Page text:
Imtiaz Ahmad Sahibzada
Imtiaz Ahmad Sahibzada Born in 1936, Imtiaz Ahmad Sahibzada, joined the erstwhile Civil Service of Pakistan in 1959. After serving in a number of assignments in the provincial bureaucracy of Khyber Pakhtunkhwa, including that of the Chief Secretary, he was transferred to Islamabad in 1987. There he served as Secretary to the Federal Government in diﬀerent ministries and superannuated in 1996 as the Cabinet Secretary. Thereafter, he went on to become a member of the Federal Public Service Commission, a member of the National Security Council, Chairman of the Federal Lands Commission, Wafaqi Mohtasib (Ombudsman) of Pakistan and Advisor to the Prime Minister on Tribal Aﬀairs. He finally retired from public service in 2008. He is the author of two books, The Pilgrim of Beauty and A Breath of Fresh Air. While the former is a collection of selected poems of Ghani Khan (Bacha Khan’s son) translated into English from Pakhto, the latter is a compilation of the speeches and interventions of Ghani Khan in the Central Legislative Assembly of India, 1946. Sahibzada had a close friendship with Abdul Ghani Khan, an artist, a member of the Indian Legislative Assembly (1946–47) and one of the greatest Pakhto poets. He first met him in 1947 and remained closely associated with him until his death in 1996.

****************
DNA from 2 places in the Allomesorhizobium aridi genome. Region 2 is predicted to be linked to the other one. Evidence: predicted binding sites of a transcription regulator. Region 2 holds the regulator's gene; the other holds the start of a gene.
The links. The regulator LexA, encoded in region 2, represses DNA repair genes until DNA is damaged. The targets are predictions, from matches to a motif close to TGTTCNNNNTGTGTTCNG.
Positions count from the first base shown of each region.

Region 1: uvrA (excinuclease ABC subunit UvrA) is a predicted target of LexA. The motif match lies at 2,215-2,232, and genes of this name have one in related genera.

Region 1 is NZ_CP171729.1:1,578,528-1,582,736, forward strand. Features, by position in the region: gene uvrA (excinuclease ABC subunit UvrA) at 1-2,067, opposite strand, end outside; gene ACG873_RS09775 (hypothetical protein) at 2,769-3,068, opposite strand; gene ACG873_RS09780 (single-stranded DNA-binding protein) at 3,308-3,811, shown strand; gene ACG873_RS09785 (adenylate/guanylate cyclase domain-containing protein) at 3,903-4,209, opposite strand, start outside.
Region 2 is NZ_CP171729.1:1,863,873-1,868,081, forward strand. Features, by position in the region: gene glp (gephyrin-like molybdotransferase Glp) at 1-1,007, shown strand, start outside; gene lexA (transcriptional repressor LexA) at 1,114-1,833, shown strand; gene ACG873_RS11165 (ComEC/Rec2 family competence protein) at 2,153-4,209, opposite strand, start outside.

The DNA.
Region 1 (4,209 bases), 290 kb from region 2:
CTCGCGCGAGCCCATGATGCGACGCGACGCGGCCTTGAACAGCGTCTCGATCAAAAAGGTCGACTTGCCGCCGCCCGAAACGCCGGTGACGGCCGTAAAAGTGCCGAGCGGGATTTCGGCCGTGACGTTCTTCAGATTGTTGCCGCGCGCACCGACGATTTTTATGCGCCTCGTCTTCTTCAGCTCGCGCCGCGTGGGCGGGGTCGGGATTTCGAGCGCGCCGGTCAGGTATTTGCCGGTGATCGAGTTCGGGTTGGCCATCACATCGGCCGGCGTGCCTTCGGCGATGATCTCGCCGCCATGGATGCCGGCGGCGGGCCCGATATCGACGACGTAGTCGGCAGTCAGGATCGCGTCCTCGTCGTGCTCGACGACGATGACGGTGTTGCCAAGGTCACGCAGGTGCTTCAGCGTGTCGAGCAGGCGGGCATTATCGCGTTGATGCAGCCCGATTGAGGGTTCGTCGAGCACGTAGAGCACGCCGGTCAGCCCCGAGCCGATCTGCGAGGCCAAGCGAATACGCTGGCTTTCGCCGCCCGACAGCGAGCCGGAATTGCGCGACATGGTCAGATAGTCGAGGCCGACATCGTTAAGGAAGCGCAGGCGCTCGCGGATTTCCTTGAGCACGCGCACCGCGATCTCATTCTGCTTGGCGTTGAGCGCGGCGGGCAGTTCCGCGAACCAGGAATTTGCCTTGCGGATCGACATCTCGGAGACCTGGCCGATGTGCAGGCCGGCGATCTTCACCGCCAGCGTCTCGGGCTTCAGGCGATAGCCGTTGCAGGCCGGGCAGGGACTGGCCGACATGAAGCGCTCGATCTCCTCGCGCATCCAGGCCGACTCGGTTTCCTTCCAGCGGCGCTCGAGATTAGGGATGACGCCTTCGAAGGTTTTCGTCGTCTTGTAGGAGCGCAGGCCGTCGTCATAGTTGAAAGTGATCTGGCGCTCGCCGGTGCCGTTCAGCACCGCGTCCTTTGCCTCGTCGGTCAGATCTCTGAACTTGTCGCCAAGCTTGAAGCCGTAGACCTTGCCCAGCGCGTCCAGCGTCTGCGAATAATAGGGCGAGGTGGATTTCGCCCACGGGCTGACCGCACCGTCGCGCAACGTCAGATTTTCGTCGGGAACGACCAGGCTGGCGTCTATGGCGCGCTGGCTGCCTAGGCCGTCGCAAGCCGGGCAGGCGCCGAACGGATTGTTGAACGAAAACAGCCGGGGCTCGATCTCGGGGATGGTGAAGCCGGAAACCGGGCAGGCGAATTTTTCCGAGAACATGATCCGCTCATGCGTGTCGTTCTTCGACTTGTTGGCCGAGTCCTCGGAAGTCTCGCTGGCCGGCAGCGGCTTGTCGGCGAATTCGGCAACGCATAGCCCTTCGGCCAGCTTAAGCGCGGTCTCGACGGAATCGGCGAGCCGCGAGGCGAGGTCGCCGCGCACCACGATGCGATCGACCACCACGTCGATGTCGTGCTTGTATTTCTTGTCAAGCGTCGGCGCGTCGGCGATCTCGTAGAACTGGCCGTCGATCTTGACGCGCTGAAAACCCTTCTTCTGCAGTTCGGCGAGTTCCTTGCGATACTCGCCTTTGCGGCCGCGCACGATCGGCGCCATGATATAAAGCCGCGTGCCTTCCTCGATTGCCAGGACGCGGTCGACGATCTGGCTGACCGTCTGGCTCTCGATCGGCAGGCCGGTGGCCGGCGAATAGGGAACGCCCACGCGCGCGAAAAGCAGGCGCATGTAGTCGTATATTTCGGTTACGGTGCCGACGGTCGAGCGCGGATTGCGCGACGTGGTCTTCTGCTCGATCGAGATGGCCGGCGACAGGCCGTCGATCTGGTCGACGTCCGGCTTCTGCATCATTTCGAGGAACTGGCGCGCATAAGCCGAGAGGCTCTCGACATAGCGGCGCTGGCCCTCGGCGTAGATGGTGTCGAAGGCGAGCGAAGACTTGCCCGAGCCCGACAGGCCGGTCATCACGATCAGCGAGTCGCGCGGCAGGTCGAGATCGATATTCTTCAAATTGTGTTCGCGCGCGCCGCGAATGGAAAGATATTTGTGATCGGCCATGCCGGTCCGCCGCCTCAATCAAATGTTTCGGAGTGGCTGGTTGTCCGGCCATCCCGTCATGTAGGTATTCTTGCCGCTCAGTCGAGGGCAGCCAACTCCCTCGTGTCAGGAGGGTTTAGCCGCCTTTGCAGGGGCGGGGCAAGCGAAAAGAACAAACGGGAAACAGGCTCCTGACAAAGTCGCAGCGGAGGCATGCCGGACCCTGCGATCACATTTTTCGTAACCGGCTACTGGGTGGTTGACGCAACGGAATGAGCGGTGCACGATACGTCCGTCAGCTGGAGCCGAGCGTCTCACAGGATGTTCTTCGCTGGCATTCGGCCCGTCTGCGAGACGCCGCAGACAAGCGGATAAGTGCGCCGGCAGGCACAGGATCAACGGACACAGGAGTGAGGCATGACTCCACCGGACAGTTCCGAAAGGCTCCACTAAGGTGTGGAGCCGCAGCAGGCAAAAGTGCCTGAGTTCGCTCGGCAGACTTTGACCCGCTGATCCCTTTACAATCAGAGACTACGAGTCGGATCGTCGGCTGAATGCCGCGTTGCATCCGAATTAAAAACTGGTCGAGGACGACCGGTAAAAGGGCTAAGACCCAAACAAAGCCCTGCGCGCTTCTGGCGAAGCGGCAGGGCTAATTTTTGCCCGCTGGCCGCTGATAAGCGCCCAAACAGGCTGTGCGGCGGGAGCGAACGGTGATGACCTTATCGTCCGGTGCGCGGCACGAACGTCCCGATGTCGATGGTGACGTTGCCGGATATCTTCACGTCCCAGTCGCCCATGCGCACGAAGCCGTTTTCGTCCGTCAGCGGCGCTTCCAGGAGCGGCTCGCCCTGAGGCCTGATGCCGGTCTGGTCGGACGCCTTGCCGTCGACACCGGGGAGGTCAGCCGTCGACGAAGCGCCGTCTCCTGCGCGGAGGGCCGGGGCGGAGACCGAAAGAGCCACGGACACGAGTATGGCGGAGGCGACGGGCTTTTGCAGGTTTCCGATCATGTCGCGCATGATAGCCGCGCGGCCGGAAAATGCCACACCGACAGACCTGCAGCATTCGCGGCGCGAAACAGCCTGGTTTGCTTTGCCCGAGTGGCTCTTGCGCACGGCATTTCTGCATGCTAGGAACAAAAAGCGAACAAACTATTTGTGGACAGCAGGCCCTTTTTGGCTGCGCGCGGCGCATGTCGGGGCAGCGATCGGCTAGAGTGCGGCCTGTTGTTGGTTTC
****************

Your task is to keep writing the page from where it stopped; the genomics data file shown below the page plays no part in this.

by Bacha Khan
Translated from the original Pukhto by Imtiaz Ahmad Sahibzada
Affectionately known as ‘Bacha’ Khan or ‘King’ Khan amongst his people, Ghaﬀar Khan’s life was dedicated to the social reform of the Pukhtuns, who traditionally adhere to a strict code of life, ‘Pukhtunwali’, governed by rather rigid tribal norms. His life-long struggle to modernise Pukhtun society and his decades-long non-violent defiance, adopted by his Khudai Khidmatgar (Servants of God) party during the struggle for independence against the British, have earned him a stature that few other anti-colonial leaders in the Sub-continent can match. Few are aware that the Khudai Khidmatgar lost the greatest number of workers compared to any other party that was part of the anti-colonial movement.
An increasing consciousness amongst the Pukhtuns against oppression and war, in Pakistan and Afghanistan, has led to a resurgence of the teachings of Bacha Khan. His powerful political weapon of non-violence, his emphasis on including women in all walks of life, his belief in religious tolerance and his legacy of speaking truth to power, are, today, values that bear increasing relevance to the people of a much-troubled region.